Why are there stocks at all? Everyday in the news we hear about the stock exchange, stocks and money moving around the globe. Still, a lot of people don't have an idea why we have stock markets at all, because the topic is usually very dry. We made a short video about the basics of the stock exchanges. With robots. Robots are kewl! Short videos, explaining things. For example Evolution, the Universe, the Stock Market or controversial topics like Fracking. Because we love science. We would love to interact more with you, our viewers to figure out what topics you want to see. If you have a suggestion for future videos or feedback, drop us a line! :) We're a bunch of Information designers from munich, visit us on facebook or behance to say hi! https://www.facebook.com/Kurzgesagt https://www.behance.net/kurzgesagt How the Stock Exchange works Help us caption & translate this video! http://www.youtube.com/timedtext_cs_panel?c=UCsXVk37bltHxD1rDPwtNM8Q&tab=2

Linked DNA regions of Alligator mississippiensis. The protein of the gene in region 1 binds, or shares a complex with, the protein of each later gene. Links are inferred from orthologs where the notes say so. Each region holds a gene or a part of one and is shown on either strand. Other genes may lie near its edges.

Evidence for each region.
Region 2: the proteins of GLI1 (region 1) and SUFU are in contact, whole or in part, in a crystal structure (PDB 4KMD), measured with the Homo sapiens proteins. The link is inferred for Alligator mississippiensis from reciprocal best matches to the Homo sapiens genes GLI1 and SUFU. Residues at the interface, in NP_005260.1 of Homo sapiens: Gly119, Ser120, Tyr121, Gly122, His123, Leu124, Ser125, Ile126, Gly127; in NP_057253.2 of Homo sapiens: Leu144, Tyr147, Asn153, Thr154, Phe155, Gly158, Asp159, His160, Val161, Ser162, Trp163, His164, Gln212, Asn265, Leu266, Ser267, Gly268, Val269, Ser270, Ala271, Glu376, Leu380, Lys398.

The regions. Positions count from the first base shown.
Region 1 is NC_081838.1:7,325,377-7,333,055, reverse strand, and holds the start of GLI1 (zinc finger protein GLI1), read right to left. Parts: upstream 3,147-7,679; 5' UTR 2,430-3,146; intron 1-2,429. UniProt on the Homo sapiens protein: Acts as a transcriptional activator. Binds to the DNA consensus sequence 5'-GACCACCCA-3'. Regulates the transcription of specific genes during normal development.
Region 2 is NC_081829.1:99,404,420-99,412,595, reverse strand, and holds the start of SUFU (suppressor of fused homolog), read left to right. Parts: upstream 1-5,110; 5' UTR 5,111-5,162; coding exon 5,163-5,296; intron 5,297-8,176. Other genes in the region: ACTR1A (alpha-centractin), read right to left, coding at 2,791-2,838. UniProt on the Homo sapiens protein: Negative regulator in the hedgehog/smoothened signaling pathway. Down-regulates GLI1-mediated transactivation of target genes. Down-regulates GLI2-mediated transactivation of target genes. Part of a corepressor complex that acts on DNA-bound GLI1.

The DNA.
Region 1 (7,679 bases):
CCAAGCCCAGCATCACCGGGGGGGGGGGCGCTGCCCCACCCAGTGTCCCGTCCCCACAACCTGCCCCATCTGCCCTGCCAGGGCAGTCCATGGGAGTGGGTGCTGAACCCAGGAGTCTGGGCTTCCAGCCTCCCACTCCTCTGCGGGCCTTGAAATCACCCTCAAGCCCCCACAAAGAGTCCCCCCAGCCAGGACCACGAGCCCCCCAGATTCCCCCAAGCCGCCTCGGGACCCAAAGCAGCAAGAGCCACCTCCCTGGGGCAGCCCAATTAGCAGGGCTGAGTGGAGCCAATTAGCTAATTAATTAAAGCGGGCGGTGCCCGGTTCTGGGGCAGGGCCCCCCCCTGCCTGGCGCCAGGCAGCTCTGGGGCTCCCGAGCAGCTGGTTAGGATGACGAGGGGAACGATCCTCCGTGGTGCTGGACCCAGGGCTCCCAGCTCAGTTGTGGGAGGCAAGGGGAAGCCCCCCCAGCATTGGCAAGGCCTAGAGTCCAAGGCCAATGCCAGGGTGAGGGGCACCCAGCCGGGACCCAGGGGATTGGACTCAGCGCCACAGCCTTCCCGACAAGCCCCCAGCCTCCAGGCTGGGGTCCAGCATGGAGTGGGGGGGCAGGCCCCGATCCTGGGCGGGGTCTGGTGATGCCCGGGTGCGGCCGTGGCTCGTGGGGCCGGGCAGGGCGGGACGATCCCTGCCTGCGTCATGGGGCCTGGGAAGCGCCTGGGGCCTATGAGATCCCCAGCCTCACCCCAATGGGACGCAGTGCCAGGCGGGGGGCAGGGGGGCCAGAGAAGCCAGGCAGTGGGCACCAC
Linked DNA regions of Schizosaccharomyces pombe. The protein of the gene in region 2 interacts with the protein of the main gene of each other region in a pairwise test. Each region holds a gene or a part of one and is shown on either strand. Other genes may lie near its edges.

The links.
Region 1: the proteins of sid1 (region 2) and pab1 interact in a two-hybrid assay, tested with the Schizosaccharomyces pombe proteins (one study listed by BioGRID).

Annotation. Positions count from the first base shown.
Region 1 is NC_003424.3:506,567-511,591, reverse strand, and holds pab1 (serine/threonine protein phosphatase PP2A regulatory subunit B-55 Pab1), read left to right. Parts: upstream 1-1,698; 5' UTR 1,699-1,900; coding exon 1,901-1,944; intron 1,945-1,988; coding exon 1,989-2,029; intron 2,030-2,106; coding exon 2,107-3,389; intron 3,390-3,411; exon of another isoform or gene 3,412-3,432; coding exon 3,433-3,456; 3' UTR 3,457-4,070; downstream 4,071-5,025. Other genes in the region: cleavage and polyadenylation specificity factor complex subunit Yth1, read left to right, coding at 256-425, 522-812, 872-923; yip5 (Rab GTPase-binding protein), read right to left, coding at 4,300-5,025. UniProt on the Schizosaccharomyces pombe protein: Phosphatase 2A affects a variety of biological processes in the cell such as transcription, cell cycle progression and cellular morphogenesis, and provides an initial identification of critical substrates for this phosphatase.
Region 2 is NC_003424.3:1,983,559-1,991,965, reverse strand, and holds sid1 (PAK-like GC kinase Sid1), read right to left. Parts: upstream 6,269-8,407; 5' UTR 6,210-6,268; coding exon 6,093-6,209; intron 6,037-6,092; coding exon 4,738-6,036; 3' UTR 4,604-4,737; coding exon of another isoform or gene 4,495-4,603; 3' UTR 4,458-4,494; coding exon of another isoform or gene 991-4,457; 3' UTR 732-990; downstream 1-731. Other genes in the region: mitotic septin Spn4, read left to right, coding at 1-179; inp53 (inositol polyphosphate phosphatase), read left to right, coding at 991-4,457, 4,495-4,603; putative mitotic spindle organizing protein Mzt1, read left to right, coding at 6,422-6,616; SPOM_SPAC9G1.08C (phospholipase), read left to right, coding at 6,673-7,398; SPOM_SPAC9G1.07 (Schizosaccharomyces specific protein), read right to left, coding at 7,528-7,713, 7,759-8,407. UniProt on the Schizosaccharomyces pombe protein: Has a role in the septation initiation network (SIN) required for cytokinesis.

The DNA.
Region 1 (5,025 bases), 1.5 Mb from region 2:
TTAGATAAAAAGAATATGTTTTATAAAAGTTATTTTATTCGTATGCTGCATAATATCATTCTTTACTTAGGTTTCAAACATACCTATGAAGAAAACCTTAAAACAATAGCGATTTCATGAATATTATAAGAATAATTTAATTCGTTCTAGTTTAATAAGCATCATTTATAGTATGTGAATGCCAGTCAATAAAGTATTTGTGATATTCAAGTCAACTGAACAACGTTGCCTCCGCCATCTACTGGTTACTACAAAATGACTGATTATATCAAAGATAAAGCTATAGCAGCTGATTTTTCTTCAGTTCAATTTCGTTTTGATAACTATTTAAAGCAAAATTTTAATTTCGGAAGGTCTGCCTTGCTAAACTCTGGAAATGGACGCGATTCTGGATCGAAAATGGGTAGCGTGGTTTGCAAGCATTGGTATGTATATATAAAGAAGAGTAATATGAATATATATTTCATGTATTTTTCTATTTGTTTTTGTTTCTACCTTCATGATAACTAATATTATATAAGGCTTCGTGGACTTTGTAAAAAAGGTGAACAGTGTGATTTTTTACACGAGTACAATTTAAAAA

Wall Street trader's NYSE tour

Wall Street trader's NYSE tour

Filmed and edited by Ramón J. Goñi New York / BBC News http://news.bbc.co.uk/2/hi/business/7688037.stm Teddy Weisberg, who has worked on the floor of the New York Stock Exchange for 40 years, gives us a tour of the exchange. In this video: Ramon J. Goni (videos | remove tag) Type a name: http://news.bbc.co.uk/2/hi/business/7688037.stm Teddy Weisberg, who has worked on the floor of the New York Stock Exchange for 40 years, gives us a tour of the exchange. Published on BBC NEWS (10/24/2008) Producer: Heather Alexander Shot & Edited: Ramón J. Goñi

9-11 From Inside the New York Stock Exchange

9-11 From Inside the New York Stock Exchange

9-11 From Inside the New York Stock Exchange

Ariana Grande - Problem (Lyric Video) ft. Iggy Azalea

Ariana Grande - Problem (Lyric Video) ft. Iggy Azalea